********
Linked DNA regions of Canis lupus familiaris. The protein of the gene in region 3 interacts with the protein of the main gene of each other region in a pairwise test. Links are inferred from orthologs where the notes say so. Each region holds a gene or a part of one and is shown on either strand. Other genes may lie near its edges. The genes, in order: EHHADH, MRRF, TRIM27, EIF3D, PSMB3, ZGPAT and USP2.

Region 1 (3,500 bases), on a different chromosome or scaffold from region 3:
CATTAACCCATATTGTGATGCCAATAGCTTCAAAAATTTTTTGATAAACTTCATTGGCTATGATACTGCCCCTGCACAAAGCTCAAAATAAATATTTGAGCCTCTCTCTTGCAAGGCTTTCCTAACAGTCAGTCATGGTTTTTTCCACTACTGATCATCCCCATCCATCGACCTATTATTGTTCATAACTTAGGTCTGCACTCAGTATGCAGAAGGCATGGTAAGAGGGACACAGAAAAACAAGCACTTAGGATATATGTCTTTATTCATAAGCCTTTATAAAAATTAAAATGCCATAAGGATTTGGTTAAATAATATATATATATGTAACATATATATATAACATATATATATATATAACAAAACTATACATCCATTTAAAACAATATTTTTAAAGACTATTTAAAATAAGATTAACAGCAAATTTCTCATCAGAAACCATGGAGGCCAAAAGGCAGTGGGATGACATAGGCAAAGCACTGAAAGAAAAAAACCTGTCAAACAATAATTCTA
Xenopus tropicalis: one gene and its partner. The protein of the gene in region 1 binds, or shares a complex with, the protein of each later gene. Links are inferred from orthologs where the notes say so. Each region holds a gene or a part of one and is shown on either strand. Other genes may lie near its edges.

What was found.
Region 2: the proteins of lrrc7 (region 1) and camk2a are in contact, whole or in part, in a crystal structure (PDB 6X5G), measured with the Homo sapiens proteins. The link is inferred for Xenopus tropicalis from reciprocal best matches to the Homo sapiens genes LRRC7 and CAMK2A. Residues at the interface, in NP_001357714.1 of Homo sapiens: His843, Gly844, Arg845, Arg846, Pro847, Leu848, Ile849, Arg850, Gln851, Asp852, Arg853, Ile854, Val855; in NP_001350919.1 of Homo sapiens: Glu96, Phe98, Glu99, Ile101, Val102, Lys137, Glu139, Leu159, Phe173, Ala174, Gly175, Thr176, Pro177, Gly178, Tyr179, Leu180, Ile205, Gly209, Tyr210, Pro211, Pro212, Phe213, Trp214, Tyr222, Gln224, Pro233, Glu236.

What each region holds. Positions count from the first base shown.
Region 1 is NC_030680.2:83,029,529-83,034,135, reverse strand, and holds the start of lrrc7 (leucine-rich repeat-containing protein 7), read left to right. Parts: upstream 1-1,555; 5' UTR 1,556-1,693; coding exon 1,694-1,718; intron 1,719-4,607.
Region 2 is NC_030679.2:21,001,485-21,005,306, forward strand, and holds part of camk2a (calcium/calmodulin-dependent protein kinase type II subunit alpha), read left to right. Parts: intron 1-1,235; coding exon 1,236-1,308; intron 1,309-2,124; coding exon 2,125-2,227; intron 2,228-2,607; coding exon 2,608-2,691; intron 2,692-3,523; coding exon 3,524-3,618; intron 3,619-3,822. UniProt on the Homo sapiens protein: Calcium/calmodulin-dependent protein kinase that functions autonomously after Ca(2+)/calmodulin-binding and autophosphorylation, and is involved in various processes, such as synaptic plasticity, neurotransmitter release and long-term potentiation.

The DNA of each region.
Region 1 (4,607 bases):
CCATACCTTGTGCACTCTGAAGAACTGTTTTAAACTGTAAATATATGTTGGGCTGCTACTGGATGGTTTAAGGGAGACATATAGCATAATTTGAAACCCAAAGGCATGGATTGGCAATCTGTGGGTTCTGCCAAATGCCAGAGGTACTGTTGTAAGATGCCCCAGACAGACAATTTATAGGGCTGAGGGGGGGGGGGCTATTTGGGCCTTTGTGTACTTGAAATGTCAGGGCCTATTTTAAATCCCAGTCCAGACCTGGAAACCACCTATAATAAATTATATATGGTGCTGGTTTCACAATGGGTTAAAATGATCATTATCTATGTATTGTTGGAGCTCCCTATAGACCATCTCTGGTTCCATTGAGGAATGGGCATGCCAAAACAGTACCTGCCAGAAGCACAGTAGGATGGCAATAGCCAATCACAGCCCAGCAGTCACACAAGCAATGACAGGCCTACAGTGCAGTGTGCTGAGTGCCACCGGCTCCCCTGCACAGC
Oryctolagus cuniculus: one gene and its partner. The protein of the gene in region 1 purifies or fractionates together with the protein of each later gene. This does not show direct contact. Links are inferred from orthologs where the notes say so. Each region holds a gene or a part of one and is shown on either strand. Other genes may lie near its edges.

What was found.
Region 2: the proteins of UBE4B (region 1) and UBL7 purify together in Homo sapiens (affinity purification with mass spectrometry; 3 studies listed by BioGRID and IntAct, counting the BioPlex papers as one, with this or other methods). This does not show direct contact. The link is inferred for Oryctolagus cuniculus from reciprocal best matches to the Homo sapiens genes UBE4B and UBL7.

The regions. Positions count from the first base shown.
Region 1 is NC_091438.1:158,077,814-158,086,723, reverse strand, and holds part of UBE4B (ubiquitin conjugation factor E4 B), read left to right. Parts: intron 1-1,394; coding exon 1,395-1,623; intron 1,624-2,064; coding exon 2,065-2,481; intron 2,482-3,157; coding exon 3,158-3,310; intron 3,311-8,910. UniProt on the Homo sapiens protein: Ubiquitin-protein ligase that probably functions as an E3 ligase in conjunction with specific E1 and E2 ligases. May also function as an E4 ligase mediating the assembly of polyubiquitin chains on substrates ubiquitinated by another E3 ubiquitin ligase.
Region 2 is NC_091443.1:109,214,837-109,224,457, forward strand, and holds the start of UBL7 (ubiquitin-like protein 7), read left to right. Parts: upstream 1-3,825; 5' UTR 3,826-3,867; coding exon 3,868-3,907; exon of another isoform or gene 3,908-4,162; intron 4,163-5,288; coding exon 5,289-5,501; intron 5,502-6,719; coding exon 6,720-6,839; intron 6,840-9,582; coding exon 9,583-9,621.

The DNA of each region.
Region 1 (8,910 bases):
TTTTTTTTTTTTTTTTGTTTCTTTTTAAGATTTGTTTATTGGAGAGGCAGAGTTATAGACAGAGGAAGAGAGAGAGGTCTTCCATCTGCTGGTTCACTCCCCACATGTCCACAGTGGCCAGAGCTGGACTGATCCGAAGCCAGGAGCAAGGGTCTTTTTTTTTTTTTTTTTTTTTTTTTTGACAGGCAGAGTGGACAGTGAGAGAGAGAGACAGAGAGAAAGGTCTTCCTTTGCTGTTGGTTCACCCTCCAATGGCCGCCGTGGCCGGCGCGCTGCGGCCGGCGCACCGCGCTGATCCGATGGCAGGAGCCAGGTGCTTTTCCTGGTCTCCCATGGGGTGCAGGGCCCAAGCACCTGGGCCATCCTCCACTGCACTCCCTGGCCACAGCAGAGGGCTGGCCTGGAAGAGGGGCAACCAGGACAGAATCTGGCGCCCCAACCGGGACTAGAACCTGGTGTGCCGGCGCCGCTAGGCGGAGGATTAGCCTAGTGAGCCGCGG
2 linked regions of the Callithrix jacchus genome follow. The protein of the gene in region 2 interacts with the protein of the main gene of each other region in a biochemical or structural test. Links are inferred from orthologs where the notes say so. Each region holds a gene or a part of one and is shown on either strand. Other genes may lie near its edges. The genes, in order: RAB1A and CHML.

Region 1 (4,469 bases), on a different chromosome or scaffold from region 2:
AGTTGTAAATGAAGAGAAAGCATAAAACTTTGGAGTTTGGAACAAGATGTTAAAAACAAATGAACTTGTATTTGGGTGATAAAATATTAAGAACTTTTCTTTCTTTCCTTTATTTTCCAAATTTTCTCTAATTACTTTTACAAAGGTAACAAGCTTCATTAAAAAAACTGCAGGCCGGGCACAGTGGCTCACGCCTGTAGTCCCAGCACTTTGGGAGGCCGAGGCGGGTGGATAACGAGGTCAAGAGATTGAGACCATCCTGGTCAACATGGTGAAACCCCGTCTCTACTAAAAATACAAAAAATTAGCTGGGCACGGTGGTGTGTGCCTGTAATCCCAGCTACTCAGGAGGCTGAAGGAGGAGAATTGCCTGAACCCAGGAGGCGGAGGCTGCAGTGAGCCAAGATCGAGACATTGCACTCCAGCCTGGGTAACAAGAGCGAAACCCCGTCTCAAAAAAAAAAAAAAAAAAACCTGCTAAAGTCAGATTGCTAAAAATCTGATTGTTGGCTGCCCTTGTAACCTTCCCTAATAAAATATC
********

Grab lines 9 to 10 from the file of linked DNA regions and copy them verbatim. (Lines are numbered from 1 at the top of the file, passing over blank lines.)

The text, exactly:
Region 2 is NC_030679.2:21,001,485-21,005,306, forward strand, and holds part of camk2a (calcium/calmodulin-dependent protein kinase type II subunit alpha), read left to right. Parts: intron 1-1,235; coding exon 1,236-1,308; intron 1,309-2,124; coding exon 2,125-2,227; intron 2,228-2,607; coding exon 2,608-2,691; intron 2,692-3,523; coding exon 3,524-3,618; intron 3,619-3,822. UniProt on the Homo sapiens protein: Calcium/calmodulin-dependent protein kinase that functions autonomously after Ca(2+)/calmodulin-binding and autophosphorylation, and is involved in various processes, such as synaptic plasticity, neurotransmitter release and long-term potentiation.

The DNA of each region.